Provide a range of service opportunities so that students with different needs can find suitable sites. For example, some students will be concerned about transportation. Identifying sites within walking distance, driving distance, and on bus and metro lines will help students choose service sites to which they can reasonably travel. If there are costs associated with transportation or other aspects of serving at a site, let students know if your academic department or another entity can defray some of those costs. Since student schedules vary widely, it is wise to identify opportunities for service on weekends, weekdays, daytime, and evenings. Organizations' philosophies (in terms of political, religious, or professional beliefs) also differ. Give students an array of choices so that they can serve at a site that may be generally comfortable. Although some discomfort may be acceptable, or even lead to a learning experience, individual students have different levels of tolerance for environments that introduce them to new or unfamiliar ideas. Of course, it is not advisable to place students at a site where their attitude (i.e., unwillingness or unreadiness) could do harm to those served.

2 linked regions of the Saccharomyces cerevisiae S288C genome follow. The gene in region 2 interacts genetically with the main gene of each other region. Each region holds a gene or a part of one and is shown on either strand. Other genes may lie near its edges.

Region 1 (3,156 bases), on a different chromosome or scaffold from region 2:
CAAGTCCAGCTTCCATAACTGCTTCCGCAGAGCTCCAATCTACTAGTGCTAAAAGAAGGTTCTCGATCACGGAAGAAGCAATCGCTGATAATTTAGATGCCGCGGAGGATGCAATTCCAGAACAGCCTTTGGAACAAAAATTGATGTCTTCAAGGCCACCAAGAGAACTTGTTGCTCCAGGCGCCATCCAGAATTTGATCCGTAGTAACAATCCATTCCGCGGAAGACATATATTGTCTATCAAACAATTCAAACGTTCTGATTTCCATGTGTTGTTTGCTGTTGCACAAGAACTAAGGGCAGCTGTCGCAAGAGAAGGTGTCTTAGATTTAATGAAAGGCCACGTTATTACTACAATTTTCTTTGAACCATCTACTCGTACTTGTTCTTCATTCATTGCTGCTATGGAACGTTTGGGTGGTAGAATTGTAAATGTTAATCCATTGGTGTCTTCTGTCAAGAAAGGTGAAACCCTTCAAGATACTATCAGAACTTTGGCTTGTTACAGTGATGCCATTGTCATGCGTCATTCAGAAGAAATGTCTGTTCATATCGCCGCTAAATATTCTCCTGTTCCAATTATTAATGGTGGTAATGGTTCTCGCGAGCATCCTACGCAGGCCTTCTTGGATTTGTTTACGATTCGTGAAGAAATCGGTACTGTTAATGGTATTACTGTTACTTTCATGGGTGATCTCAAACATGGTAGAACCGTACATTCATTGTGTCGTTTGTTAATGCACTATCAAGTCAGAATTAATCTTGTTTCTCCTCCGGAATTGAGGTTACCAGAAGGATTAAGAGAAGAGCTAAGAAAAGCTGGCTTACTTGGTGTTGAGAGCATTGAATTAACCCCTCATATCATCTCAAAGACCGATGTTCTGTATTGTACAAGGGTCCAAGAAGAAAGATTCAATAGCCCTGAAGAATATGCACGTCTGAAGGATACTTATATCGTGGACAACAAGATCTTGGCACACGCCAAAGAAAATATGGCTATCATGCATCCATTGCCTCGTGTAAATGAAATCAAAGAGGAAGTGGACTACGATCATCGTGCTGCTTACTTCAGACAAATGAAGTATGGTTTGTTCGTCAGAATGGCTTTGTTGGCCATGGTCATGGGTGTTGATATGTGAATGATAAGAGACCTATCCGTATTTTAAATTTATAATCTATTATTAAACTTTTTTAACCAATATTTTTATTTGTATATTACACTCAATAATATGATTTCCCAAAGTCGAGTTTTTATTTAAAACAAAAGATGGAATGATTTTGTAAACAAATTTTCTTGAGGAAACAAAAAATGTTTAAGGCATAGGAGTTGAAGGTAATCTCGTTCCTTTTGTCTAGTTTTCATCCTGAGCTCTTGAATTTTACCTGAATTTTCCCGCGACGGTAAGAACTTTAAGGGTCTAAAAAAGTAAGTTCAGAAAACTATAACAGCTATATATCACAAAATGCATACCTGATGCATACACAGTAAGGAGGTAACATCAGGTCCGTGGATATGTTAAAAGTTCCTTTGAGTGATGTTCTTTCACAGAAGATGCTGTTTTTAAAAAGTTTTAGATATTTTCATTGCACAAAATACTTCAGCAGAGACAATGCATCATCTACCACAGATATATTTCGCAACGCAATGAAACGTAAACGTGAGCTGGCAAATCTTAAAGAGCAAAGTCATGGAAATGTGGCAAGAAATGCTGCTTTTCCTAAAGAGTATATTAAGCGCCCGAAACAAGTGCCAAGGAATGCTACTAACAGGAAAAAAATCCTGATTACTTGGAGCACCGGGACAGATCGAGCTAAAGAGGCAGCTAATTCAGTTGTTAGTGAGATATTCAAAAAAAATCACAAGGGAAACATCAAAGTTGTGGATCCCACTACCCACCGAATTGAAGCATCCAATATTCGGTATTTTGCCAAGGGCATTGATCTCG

How can I be sure students serve the minimum number of hours required?